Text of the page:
In other words, our unrest with the present is in itself evidence of hope. It’s evidence that God is also experiencing unrest with the world continuing on as it is.

With the return of Jesus is the return of all good to the earth: no more pain, no more tears, no more war, no more unjustness, no more harming the planet.

Moltmann says, “Christianity is eschatology, is hope, forward looking and forward moving, and therefore also revolutionizing and transforming the present.” (pg 16)

As church, we work toward this reality of transforming the present because of the chafing and unrest that Moltmann talks about, and because this universal future of Christ is the end of all things, it’s how all things end; when life as we know it utterly transforms into a global community that lives in harmony and peace with the principles of Jesus.

We do what we do because the God of the future is ultimately moving towards this transformation and we participate in this, too, by pushing back against those places in ourselves and in our systems that create pain and oppression.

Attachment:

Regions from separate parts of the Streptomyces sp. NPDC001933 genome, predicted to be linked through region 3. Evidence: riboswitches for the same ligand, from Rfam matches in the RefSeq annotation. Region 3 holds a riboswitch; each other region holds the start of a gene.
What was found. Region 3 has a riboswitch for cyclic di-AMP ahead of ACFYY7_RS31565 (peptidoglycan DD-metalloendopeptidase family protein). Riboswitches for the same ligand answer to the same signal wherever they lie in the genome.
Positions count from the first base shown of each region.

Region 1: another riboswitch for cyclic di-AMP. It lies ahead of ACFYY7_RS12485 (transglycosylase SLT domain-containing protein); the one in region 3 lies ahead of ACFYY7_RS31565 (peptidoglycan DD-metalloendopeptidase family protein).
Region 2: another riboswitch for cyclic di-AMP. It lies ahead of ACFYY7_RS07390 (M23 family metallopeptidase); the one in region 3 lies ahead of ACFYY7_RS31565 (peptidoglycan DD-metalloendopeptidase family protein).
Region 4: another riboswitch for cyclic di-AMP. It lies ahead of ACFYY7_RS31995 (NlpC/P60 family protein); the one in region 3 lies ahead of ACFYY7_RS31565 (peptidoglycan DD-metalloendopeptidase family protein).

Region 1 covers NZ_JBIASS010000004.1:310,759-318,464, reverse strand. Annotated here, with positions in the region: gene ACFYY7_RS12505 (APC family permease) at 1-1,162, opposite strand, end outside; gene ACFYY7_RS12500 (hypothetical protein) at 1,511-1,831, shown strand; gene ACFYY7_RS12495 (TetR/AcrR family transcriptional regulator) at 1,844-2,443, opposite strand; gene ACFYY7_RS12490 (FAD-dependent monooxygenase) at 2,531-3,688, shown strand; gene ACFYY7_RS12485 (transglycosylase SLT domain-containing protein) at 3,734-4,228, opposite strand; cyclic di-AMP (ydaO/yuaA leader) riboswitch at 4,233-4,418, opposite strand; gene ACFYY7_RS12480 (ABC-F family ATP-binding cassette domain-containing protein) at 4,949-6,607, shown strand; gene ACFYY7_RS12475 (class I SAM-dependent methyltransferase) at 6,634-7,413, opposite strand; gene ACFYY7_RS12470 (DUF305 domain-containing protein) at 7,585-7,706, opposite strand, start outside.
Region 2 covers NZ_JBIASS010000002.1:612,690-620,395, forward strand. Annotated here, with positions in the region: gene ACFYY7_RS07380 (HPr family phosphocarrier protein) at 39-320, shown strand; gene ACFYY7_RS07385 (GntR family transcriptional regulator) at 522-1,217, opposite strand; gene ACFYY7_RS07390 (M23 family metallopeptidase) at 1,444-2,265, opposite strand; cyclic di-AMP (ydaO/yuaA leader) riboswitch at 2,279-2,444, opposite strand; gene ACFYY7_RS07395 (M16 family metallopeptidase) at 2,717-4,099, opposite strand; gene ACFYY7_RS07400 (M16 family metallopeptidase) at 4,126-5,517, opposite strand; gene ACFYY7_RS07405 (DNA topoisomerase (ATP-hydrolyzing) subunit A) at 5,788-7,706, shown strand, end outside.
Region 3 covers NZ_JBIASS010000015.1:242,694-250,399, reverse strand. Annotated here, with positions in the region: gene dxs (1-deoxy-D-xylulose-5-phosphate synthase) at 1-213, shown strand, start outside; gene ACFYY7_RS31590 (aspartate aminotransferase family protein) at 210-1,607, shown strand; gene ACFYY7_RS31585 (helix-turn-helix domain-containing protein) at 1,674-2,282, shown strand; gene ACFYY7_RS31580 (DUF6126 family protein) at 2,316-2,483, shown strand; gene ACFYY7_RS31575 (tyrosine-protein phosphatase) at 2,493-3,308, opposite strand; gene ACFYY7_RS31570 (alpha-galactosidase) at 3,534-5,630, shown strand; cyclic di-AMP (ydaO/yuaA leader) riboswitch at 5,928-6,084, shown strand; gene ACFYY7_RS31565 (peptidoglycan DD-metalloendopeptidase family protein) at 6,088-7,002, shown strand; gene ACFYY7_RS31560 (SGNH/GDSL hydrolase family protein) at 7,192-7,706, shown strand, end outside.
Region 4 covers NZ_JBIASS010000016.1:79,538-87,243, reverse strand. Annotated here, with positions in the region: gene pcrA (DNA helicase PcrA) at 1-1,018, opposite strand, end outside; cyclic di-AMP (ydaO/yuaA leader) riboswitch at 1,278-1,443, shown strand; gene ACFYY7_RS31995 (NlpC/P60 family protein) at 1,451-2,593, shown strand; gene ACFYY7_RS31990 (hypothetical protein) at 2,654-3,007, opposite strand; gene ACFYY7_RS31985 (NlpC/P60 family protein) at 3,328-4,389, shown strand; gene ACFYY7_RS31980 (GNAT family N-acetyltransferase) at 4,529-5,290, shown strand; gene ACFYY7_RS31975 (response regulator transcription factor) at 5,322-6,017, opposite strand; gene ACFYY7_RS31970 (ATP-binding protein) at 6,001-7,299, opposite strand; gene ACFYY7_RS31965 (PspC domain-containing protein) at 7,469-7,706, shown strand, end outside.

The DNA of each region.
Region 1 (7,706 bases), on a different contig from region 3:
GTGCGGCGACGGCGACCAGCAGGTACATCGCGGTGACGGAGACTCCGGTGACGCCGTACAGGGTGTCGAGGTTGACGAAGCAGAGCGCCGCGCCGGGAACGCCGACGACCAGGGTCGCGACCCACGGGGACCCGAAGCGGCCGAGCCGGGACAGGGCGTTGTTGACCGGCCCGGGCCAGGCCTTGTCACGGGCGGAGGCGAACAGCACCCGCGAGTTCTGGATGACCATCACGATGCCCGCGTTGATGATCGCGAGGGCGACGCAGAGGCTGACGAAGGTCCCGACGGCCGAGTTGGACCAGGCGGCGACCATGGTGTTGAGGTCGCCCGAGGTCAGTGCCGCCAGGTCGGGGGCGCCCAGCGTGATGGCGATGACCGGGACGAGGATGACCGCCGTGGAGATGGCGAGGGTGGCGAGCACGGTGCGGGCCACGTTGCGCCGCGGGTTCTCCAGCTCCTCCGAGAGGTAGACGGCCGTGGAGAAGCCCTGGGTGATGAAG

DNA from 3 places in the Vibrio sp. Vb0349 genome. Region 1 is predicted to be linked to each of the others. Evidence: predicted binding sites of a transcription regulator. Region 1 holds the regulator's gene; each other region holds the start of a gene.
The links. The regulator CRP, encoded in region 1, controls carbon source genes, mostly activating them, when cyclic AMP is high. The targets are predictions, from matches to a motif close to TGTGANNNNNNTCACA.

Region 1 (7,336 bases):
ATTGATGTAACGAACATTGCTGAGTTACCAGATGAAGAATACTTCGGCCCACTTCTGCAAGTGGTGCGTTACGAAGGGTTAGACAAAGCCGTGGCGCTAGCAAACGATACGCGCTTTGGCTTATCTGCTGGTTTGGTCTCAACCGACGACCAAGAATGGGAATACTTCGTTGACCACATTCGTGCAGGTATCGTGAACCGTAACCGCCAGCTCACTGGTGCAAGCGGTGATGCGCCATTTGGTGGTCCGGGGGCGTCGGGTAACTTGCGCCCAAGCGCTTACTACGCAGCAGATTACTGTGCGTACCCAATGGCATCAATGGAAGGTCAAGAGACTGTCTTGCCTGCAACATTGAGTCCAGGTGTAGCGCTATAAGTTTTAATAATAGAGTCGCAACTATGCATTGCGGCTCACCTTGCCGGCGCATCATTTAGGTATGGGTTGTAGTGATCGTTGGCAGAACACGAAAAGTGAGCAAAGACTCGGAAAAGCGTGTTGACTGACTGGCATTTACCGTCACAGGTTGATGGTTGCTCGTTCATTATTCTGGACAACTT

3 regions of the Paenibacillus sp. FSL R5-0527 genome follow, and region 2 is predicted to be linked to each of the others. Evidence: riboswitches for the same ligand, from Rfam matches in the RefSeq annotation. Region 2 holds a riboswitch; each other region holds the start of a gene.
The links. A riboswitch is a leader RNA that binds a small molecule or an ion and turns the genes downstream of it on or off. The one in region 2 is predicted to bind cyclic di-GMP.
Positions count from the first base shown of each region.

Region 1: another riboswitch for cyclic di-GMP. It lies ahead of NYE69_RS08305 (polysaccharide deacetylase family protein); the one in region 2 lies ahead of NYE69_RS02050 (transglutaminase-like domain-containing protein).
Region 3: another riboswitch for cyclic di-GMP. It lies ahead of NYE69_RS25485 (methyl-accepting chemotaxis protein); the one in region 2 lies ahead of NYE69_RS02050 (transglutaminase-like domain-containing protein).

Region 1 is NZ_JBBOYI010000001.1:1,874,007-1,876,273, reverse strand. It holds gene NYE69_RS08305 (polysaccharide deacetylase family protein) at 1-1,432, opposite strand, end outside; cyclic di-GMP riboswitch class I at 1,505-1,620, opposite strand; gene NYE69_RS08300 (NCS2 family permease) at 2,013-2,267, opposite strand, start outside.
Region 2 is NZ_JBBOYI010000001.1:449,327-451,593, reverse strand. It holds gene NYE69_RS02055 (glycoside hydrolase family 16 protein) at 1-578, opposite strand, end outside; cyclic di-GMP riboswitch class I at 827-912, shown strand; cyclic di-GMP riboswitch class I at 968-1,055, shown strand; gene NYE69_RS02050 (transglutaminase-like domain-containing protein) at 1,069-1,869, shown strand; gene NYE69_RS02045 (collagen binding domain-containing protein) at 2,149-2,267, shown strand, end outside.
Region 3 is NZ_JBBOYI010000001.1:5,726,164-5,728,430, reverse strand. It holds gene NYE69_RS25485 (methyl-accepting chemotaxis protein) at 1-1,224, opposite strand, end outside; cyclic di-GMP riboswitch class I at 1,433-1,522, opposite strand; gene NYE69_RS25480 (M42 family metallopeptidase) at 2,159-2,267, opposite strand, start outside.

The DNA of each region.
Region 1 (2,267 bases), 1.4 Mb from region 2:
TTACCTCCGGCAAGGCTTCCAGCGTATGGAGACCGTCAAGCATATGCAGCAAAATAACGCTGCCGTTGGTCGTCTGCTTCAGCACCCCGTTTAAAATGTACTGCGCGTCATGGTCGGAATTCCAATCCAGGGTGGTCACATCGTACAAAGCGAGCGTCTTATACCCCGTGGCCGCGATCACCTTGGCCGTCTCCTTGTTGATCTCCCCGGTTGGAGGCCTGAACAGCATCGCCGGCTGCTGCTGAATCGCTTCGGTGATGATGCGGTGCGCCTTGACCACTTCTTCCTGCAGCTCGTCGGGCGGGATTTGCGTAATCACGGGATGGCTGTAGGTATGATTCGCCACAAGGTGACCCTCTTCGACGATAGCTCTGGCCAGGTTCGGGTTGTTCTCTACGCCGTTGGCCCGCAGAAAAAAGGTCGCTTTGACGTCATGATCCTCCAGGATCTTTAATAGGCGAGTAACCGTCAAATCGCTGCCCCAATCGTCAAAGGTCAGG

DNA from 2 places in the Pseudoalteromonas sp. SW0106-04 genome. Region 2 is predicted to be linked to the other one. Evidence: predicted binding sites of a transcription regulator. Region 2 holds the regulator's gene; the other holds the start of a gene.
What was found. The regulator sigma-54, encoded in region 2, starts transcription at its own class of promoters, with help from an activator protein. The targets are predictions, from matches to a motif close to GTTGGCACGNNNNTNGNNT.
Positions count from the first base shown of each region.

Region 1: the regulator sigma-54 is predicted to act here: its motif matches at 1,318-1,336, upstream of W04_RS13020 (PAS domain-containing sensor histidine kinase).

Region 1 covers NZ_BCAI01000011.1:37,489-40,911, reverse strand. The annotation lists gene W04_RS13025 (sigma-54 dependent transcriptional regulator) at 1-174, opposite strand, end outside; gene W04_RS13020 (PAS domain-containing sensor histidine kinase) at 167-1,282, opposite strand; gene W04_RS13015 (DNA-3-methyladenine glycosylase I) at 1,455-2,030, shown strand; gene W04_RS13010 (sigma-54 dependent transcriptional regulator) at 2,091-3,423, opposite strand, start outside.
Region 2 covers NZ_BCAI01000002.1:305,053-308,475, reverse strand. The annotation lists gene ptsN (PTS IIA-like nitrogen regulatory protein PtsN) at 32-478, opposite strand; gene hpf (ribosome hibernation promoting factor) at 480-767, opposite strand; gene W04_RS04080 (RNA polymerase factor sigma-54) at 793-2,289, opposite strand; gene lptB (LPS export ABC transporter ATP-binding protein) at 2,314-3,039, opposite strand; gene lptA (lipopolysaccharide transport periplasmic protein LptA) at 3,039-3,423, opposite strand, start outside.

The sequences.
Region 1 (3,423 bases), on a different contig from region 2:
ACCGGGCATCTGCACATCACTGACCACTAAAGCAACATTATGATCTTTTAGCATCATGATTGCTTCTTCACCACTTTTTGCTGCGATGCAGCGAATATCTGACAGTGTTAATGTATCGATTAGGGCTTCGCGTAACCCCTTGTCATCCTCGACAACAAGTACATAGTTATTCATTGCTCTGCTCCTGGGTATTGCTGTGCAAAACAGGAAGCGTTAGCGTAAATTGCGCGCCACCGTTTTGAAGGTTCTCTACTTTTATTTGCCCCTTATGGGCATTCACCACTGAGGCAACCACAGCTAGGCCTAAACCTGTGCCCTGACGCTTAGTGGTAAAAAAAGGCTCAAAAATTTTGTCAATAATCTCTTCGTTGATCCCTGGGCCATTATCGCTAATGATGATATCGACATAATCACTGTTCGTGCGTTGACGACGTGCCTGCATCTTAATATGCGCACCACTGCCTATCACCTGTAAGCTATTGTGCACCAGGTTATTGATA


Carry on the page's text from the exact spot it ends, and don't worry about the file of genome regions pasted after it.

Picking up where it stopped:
It can be hard to see God. But it’s not hard to see the pain of the world, the pain of our friends and family, the pain of this community. And it’s the pain that kindles the hope.

The very thing that looks like it robs us of hope is actually what causes it. The world isn’t supposed to be like this.

One of my most helpful theology books in seminary was on the topic of sin and was called, “Not the Way It’s Supposed to Be,” by Cornelius Plantinga. The premise is that the world isn’t supposed to be led by sin; that’s not how it is designed, and it’s not the direction God is leading it.

On Thanksgiving Eve this year I had the chance to speak at our local Interfaith gathering. It’s an annual gathering and often I’m unable to attend. This year, instead of offering some sort of blessing from the Lutheran tradition, I decided to tell of some good things that have happened in the world in the past few years.